26 July 2010

kansas :: four

I almost missed this one.

We were going back through the shots of the birthday party after I had already pronounced myself finished processing them (it's just a reality that when you take nearly 500 pictures of an event, you have to be choosy as to which ones are given the special treatment). And I saw this one. I was drawn to the energy and the much-younger version of myself I saw in it.

jump like you mean it
photo by kirsten michelle (2010)
This is Dacia, our niece. She's the one on the diving board, arms thrown back, knees bent, poised to jump, daring the water. She's not scared of jumping in, she's not hesitating, and she's not being quiet about it.

Once upon a time, this could have been me. This picture spoke to me and made me wonder so many things: about what happens as we get older that makes us scared and hesitant and too practical for our own good, about how we start to be afraid of the water instead of daring the water to be afraid of us. Somewhere along the way, I stopped throwing my arms back and jumping in. Somewhere along the way, I became the type of person to dip my toes in first, to slide into the water gradually and let myself acclimate to the temperature instead of making a splash.

I became the type of person who cared if her hair got wet. What the heck?!

I'm not talking about becoming irresponsible, but living with passion and abandon and enthusiasm, of taking some calculated risks, of giving something your all -- of daring the water to be afraid of you. Because you're fierce. Because you are a force to be reckoned with. I know how the ability to live this way is lost; what I'm more concerned with is how I get it back.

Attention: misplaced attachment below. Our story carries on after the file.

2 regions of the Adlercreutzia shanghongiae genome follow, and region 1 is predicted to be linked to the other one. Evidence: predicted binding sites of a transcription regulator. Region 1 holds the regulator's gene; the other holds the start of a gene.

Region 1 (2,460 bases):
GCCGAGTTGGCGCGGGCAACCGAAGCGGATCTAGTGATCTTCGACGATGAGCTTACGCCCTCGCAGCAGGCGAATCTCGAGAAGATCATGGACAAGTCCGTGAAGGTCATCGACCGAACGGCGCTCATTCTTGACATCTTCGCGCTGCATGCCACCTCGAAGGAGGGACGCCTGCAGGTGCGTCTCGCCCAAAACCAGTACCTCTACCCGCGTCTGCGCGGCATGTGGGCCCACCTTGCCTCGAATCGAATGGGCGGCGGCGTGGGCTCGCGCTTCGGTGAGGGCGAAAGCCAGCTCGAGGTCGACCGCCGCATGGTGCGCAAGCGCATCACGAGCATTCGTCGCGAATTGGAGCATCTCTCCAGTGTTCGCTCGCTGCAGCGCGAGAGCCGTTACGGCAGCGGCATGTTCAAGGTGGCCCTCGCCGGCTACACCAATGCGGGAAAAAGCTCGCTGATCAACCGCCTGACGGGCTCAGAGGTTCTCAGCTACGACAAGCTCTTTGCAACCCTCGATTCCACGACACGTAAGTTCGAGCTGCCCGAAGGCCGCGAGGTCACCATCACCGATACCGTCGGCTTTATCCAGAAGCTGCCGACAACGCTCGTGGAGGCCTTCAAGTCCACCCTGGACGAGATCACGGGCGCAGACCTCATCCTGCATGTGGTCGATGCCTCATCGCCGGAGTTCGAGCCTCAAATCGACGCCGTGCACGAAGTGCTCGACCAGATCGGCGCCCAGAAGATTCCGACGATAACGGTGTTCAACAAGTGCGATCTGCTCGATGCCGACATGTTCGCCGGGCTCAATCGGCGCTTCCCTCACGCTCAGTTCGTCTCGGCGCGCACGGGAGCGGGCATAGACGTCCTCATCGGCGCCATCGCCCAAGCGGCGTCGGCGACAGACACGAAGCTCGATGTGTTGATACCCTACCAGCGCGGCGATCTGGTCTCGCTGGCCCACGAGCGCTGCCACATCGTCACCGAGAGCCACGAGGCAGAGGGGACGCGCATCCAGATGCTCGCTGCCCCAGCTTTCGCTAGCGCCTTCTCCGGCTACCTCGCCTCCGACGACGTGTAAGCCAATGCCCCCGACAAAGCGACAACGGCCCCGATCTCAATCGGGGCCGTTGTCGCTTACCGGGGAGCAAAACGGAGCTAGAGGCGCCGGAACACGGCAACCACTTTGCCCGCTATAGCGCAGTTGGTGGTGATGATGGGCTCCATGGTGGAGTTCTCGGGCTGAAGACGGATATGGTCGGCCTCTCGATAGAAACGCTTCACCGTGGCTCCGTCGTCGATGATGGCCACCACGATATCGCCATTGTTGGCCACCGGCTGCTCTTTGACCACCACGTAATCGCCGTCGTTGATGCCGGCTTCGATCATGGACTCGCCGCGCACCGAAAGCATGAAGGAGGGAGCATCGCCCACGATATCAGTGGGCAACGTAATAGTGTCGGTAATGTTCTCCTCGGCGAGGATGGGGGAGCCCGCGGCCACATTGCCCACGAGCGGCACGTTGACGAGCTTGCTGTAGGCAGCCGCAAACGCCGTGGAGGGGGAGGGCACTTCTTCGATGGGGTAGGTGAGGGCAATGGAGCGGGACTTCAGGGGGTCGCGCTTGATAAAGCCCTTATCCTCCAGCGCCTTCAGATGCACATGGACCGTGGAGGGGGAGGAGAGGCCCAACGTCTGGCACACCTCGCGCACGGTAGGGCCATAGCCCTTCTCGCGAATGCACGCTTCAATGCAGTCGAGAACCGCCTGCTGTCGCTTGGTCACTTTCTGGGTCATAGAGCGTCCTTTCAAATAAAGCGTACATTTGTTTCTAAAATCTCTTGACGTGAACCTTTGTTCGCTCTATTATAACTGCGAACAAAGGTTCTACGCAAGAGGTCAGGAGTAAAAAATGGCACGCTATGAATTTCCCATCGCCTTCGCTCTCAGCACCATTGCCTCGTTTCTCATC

I really want to know your thoughts on this:
Do you feel like this has happened to you at any point in your life (losing your ability to "jump right in")? What does this look like? Have you made changes in any area of your life that allow you to live this way? Any stories, anecdotes, experiences, or insights you have in this regard are welcome here.


  1. A few summers ago, I caught myself caring if my hair got wet. We were on a family weekend trip, and the family photo session had been rescheduled. Meanwhile, we all went to the pool. I didn't want to redo my hair. So I worried about getting it wet. Later that evening, I realized What the heck?! (as you so aptly put it). Next time, I jumped in.

  2. such a great question. I think part of me has done this- but since have O I have also started to come out of this phase as well. I want to show him that being silly and daring is okay, that jumping into life full throttle is worth it. Having a child brings out not just the adult, but the child inside of us that has been quite for so long. it is a beautiful thing.

  3. My experience has been similar to Vanessa's. Having 3 boys has helped my "inner child" reemerge. I once heard from a child psychologist that the best thing we can do to help our kids have confidence is to be silly with them. I took that as a license to chill out and have fun! I do worry about getting my hair wet every now and then because it takes so darn long to make it look good again, but swimming with three little boys rarely leaves my hair dry anymore, but now when my hair gets wet, it's a reminder that I am having more fun with wet hair anyway.